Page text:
For humans, the same is true. It has been proven time and time again that children with secure attachments to their parental figures have the best chances at healthy physical, emotional, intellectual, and social development. Love, encouragement, and compassion given by parental figures is vital to effective growth and sends the message that our children can trust in us to meet their needs.

A recent study even linked parent-child communication to children’s successes. The study founded that quality conversations were a key factor in successful development. These imperative interactions foster connectedness to our families. Warm and positive communication with purpose help children more accurately understand family values, morals, appropriate communication skills, and increases confidence and self-esteem.

If you’re having trouble finding time to have conversations with your child, take the car ride to and from school or doctor’s appointments as an opportunity. Ask your child or teen open ended questions to get them talking about their feelings and day. Instead of “What did you do at school today?” Try something like “What was your favorite part of your day?” This question warrants a little more pondering and also cannot be answered with the overused “It was good, Mom!”. Not only will it help foster your child’s development, but it will increase the quality of your parent-child relationship and encourage healthy relationships in your child’s future.

Whether you are a mother, father, or parental figure you are appreciated! No one works longer, more strenuous hours, or a more important job than parents!

If you or someone you know is struggling with parent-child communication, self-care and work/life balance, or other mental health issues and would like to set up an appointment for psychotherapy please contact Michelle Smith, RMHCI, MS at 405-323-1786 for a FREE 15 phone consultation!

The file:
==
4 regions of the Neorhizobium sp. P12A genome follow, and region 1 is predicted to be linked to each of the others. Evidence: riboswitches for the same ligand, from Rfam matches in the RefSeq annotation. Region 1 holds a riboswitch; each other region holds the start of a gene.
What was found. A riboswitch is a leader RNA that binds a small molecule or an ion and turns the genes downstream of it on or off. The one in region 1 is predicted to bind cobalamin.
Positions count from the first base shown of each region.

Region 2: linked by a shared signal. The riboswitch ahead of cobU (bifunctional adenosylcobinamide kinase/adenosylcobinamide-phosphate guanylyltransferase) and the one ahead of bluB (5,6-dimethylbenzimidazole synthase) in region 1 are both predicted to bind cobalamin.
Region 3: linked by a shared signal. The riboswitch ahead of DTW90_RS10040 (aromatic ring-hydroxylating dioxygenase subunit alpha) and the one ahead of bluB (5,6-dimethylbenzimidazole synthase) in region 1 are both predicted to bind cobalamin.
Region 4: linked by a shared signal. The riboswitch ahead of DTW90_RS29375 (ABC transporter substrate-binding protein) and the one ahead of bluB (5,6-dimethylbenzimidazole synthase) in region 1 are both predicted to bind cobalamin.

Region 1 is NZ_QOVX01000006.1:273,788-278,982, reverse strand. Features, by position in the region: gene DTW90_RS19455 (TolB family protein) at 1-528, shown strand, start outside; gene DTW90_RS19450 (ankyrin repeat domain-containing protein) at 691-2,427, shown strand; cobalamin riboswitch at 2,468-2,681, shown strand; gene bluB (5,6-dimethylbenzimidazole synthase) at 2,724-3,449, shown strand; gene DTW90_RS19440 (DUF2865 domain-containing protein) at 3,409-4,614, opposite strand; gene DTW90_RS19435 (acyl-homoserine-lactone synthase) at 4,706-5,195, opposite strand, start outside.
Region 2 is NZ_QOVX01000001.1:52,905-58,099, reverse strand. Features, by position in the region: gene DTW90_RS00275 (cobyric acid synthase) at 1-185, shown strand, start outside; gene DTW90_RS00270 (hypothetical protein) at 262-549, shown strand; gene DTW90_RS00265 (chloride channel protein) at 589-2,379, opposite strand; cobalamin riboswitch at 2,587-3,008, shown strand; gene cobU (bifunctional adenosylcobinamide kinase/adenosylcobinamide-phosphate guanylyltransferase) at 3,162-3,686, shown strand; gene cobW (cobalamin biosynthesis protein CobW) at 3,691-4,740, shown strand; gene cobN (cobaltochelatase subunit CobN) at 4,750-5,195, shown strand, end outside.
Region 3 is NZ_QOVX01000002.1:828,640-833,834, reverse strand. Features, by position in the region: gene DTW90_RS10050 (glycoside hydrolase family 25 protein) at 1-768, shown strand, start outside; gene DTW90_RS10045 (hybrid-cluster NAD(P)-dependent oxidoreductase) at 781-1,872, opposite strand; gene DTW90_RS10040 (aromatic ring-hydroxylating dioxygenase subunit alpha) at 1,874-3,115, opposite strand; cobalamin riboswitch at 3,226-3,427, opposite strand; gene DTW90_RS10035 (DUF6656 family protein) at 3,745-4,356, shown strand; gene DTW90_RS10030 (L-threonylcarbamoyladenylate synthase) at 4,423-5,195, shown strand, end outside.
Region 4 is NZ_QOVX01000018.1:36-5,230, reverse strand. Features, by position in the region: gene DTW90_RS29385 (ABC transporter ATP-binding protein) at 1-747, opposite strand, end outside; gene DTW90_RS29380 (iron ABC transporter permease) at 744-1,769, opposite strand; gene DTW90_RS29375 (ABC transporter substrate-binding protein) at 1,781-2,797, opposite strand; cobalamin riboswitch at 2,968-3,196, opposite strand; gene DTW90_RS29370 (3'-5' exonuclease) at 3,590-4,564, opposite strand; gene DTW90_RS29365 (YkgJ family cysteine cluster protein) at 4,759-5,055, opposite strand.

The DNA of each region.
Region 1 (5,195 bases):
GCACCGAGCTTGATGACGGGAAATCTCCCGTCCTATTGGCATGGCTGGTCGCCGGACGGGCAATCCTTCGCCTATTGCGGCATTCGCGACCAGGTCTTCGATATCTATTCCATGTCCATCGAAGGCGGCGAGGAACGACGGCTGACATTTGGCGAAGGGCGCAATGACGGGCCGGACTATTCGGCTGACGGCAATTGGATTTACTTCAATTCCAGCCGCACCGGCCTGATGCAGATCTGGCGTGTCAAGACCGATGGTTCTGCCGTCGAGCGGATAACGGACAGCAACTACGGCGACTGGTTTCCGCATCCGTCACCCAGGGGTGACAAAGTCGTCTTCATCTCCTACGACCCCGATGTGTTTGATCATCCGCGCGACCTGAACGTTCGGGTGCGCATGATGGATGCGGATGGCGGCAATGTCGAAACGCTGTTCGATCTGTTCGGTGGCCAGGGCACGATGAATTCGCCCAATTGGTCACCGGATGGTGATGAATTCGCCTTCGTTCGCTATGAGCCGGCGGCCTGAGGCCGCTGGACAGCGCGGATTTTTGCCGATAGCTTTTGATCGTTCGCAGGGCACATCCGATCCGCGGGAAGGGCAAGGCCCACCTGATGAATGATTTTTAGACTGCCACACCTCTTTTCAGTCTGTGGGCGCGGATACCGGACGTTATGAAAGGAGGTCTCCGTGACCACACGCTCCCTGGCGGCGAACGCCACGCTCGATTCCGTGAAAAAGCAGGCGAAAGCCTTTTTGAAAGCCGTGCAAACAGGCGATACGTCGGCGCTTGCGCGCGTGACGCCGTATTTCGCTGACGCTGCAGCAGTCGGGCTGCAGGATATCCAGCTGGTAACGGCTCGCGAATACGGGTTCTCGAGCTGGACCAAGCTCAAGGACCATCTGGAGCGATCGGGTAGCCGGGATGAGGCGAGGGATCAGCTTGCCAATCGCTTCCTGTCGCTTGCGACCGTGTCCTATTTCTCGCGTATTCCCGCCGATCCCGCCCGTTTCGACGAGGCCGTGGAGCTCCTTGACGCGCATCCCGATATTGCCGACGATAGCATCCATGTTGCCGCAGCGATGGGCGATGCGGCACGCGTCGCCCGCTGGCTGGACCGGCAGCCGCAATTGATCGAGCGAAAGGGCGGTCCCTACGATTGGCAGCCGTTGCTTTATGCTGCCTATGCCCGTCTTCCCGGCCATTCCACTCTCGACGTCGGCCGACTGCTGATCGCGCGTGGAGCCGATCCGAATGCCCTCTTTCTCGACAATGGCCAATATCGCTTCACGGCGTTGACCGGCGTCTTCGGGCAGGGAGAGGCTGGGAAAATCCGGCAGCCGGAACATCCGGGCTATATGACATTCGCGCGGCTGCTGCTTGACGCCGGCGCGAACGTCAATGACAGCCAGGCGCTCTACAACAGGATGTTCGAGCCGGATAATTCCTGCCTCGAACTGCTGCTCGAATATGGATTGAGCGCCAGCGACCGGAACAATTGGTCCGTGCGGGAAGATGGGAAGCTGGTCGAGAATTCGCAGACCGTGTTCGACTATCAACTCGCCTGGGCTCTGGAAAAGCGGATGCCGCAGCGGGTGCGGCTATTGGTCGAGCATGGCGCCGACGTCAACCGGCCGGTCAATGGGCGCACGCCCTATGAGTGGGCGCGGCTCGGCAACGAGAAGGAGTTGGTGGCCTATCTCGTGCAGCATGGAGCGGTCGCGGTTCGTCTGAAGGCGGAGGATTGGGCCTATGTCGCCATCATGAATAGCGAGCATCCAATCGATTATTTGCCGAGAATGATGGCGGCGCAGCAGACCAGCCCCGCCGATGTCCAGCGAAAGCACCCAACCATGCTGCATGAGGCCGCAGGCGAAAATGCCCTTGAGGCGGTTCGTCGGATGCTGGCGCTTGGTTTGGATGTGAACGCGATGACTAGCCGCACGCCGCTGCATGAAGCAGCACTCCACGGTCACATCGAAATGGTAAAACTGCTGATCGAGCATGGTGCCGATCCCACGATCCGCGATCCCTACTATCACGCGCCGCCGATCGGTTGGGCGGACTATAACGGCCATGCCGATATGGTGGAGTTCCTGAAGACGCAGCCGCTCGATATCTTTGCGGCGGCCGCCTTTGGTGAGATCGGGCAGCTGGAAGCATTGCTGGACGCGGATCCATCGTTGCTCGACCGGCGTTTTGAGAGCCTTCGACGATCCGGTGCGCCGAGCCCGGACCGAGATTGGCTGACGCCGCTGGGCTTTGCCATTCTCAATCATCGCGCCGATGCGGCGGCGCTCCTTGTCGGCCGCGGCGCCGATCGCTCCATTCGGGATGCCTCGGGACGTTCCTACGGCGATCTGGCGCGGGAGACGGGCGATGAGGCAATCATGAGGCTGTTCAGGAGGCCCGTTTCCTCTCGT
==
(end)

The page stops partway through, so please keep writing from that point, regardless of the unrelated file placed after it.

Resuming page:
Mental Health Awareness Month

May marks mental health awareness month, a time to reflect and honor the 43.8 million people with mental illnesses around the globe. Many of these unsung heroes are living among us without our awareness. Family, friends, coworkers, and people you know are wearing invisible scars many silently suffering in their day to day lives.

According to the Centers for Disease Control and Prevention, just over 20 percent, or about 1 in 5 children, have had a seriously debilitating mental disorder. With a large number of the population diagnosed with mental health disorders, there is still many barriers to effective care such as the stigma & shame associated with receiving mental health services.

Equality Between Physical and Mental Wellness

If you found out someone you love had been diagnosed with a physical illness such as diabetes, there would be no hesitation to encourage that person to receive the utmost care necessary to return to normal functioning. Unfortunately, many people do not feel the same way about mental illness. Often clients are told by loved ones to “just handle it” or “stop thinking about it”. It’s important for people to know mental illness cannot just “be handled” by the client on their own accords. Just like a patient with diabetes utilizes a number of doctors and specialists, people with mental illnesses are recommended to utilize mental health professionals, psychiatrists, and therapists to manage symptoms and return to a normal level of functioning. Changing the perspective can help bring empathy, and also encouraged clients to get the help they need and deserve.

When Do I Know I Need Help?

Another side effect of the stigma of mental health is that many clients wait too long to be seen by professionals. As a general rule, if you notice your mood, affect, and behaviors change to a point where functioning in any area your life is compromised (such as at work, relationships, social activities) and the symptoms have persisted consistently for a duration of two weeks it is time to see a professional to explore further. Some clients suffer with severe symptoms for years in silence due to the shame associated with their mental health. If your concerned about a change in your mental health, contact a professional for a screening, you won’t regret taking the time to care for yourself. After all, there is no health without mental health.

Resilience